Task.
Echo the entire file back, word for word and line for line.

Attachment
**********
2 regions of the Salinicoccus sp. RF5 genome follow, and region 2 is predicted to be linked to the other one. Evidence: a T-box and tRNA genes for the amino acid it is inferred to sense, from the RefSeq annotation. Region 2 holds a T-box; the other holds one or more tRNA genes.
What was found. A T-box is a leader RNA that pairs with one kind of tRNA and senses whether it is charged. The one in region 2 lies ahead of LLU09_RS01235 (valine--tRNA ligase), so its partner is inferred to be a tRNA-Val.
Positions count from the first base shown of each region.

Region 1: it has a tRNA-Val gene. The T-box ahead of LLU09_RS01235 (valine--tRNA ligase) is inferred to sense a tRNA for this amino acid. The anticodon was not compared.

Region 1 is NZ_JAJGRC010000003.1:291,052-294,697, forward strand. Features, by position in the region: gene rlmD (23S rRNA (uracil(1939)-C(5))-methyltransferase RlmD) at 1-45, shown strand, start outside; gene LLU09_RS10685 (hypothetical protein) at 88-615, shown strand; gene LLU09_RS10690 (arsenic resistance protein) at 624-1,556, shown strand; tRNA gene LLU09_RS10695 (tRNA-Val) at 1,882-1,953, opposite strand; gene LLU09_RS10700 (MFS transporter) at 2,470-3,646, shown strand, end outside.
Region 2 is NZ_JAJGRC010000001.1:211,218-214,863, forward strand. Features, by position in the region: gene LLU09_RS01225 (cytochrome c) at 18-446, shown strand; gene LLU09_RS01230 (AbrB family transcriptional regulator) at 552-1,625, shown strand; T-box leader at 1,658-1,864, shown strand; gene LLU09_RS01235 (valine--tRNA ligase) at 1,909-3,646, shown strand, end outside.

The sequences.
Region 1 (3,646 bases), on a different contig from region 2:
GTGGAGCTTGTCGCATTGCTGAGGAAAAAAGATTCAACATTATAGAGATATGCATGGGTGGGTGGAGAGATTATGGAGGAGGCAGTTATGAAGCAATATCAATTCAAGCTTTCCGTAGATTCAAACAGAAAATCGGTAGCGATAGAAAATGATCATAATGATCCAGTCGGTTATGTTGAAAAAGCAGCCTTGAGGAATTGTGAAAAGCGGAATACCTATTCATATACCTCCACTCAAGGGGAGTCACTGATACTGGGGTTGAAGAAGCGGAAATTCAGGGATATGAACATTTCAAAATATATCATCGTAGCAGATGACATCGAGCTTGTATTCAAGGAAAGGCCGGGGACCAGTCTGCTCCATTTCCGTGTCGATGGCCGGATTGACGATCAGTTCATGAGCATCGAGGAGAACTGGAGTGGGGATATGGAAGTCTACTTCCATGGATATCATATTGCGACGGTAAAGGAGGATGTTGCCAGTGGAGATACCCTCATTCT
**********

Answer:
2 regions of the Salinicoccus sp. RF5 genome follow, and region 2 is predicted to be linked to the other one. Evidence: a T-box and tRNA genes for the amino acid it is inferred to sense, from the RefSeq annotation. Region 2 holds a T-box; the other holds one or more tRNA genes.
What was found. A T-box is a leader RNA that pairs with one kind of tRNA and senses whether it is charged. The one in region 2 lies ahead of LLU09_RS01235 (valine--tRNA ligase), so its partner is inferred to be a tRNA-Val.
Positions count from the first base shown of each region.

Region 1: it has a tRNA-Val gene. The T-box ahead of LLU09_RS01235 (valine--tRNA ligase) is inferred to sense a tRNA for this amino acid. The anticodon was not compared.

Region 1 is NZ_JAJGRC010000003.1:291,052-294,697, forward strand. Features, by position in the region: gene rlmD (23S rRNA (uracil(1939)-C(5))-methyltransferase RlmD) at 1-45, shown strand, start outside; gene LLU09_RS10685 (hypothetical protein) at 88-615, shown strand; gene LLU09_RS10690 (arsenic resistance protein) at 624-1,556, shown strand; tRNA gene LLU09_RS10695 (tRNA-Val) at 1,882-1,953, opposite strand; gene LLU09_RS10700 (MFS transporter) at 2,470-3,646, shown strand, end outside.
Region 2 is NZ_JAJGRC010000001.1:211,218-214,863, forward strand. Features, by position in the region: gene LLU09_RS01225 (cytochrome c) at 18-446, shown strand; gene LLU09_RS01230 (AbrB family transcriptional regulator) at 552-1,625, shown strand; T-box leader at 1,658-1,864, shown strand; gene LLU09_RS01235 (valine--tRNA ligase) at 1,909-3,646, shown strand, end outside.

The sequences.
Region 1 (3,646 bases), on a different contig from region 2:
GTGGAGCTTGTCGCATTGCTGAGGAAAAAAGATTCAACATTATAGAGATATGCATGGGTGGGTGGAGAGATTATGGAGGAGGCAGTTATGAAGCAATATCAATTCAAGCTTTCCGTAGATTCAAACAGAAAATCGGTAGCGATAGAAAATGATCATAATGATCCAGTCGGTTATGTTGAAAAAGCAGCCTTGAGGAATTGTGAAAAGCGGAATACCTATTCATATACCTCCACTCAAGGGGAGTCACTGATACTGGGGTTGAAGAAGCGGAAATTCAGGGATATGAACATTTCAAAATATATCATCGTAGCAGATGACATCGAGCTTGTATTCAAGGAAAGGCCGGGGACCAGTCTGCTCCATTTCCGTGTCGATGGCCGGATTGACGATCAGTTCATGAGCATCGAGGAGAACTGGAGTGGGGATATGGAAGTCTACTTCCATGGATATCATATTGCGACGGTAAAGGAGGATGTTGCCAGTGGAGATACCCTCATTCT